Gov. Phil Murphy wants all law enforcement officials in New Jersey to carry licenses that need to be renewed every three years and could be revoked for misconduct.

During a press conference outside the Essex County Police Academy, Murphy proposed legislation that would establish a licensing program through the Police Training Commission and set uniform standards across the state’s more than 500 law enforcement agencies.

“These licenses should be held with honor as they show that these officers have been through rigorous training and have upheld what it means to be a law enforcement officer to the highest professional standards,” Murphy said.

He noted that police officers are one of the few remaining skilled professions in the state that don’t require licenses, beyond the requirements needed to finish the police academy. Teachers, doctors, electricians and lawyers all need to be certified or licensed to work in New Jersey.

'Rebuilding trust'

The legislation, which has yet to be formally introduced in the state Legislature, comes as police departments across the country are facing calls for reform following the murder of George Floyd. Murphy said requiring police to be licensed will go a long way to rebuilding trust.

These licenses should be held with honor as they show that these officers have been through rigorous training and have upheld what it means to be a law enforcement officer

New Jersey Gov. Phil Murphy

“It will send a strong message that our cops and correction officers are living up to their oaths both in word and in deed,” Murphy said during the press conference Wednesday. “This is a significant step forward for transparency and accountability and to rebuild the bonds of trust between police and residents especially in Black and brown communities.”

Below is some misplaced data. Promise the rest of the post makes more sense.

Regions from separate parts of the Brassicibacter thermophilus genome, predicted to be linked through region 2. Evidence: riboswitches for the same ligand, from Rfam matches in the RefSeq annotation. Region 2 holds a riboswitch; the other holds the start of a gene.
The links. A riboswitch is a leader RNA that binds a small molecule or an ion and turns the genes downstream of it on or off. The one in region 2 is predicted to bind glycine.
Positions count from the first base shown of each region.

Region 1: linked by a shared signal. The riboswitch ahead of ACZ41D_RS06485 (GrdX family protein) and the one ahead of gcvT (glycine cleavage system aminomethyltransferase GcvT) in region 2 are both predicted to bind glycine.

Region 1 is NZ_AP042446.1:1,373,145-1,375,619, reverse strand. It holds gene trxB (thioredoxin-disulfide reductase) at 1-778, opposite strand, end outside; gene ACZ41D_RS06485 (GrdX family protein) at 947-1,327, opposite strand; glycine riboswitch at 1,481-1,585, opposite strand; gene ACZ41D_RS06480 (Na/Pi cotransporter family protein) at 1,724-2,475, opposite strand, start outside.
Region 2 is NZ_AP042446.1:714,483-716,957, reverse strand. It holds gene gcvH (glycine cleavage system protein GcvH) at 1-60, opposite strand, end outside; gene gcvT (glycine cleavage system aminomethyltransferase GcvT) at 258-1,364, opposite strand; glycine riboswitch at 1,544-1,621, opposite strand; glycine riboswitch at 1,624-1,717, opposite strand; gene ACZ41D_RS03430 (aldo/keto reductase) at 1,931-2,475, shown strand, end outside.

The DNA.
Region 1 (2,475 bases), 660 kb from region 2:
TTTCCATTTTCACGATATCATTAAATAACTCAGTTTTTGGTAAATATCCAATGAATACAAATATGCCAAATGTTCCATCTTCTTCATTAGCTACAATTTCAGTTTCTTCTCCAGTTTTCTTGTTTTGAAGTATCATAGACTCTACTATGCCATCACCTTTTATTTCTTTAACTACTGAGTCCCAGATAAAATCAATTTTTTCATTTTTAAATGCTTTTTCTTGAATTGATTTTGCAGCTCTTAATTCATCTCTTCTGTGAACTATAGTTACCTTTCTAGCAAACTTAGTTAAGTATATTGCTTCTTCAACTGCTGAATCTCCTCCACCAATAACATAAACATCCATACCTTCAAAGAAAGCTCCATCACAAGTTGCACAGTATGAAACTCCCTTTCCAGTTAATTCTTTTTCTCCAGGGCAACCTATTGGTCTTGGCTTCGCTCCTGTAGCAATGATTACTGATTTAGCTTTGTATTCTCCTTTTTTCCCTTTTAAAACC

Under the measure, officers would need to pass a psychological exam, stay up-to-date with training and abide by the same set of standards, rather than the patchwork of requirements across local and county agencies. The Police Training Commission, which is responsible for setting up law enforcement rules, would also have the power to revoke, suspend or place conditions on an officer’s license for actions such as being affiliated with a known hate group or being convicted of a crime.

'A good thing'

Acting Attorney General Matt Platkin said officials worked for two years to establish a framework for the licensing program. He said holding all officers to the same standards of professionalism will “ lift that stigma that is placed on them because of the acts and indiscretions of a small few.”

He said requiring officers to carry licenses will also ensure that officers who are found guilty of misconduct “not only lose their right to have that privilege of wearing a badge but they’re also unable to obtain a new badge in a new town or, in some cases, in another state.”

More than 40 other states require police to be certified or licensed, the governor’s office said. In New York City, the NYPD need to be certified.

Pat Colligan, president of the New Jersey State Policemen’s Benevolent Association, also stood by the proposed legislation.

“When one of those members tarnishes the badge, we are all tarnished and it takes a long time to get over that,” he said, calling the proposed legislation a collaborative effort. “This really is nothing to be feared and it will be a good thing for law enforcement going forward.”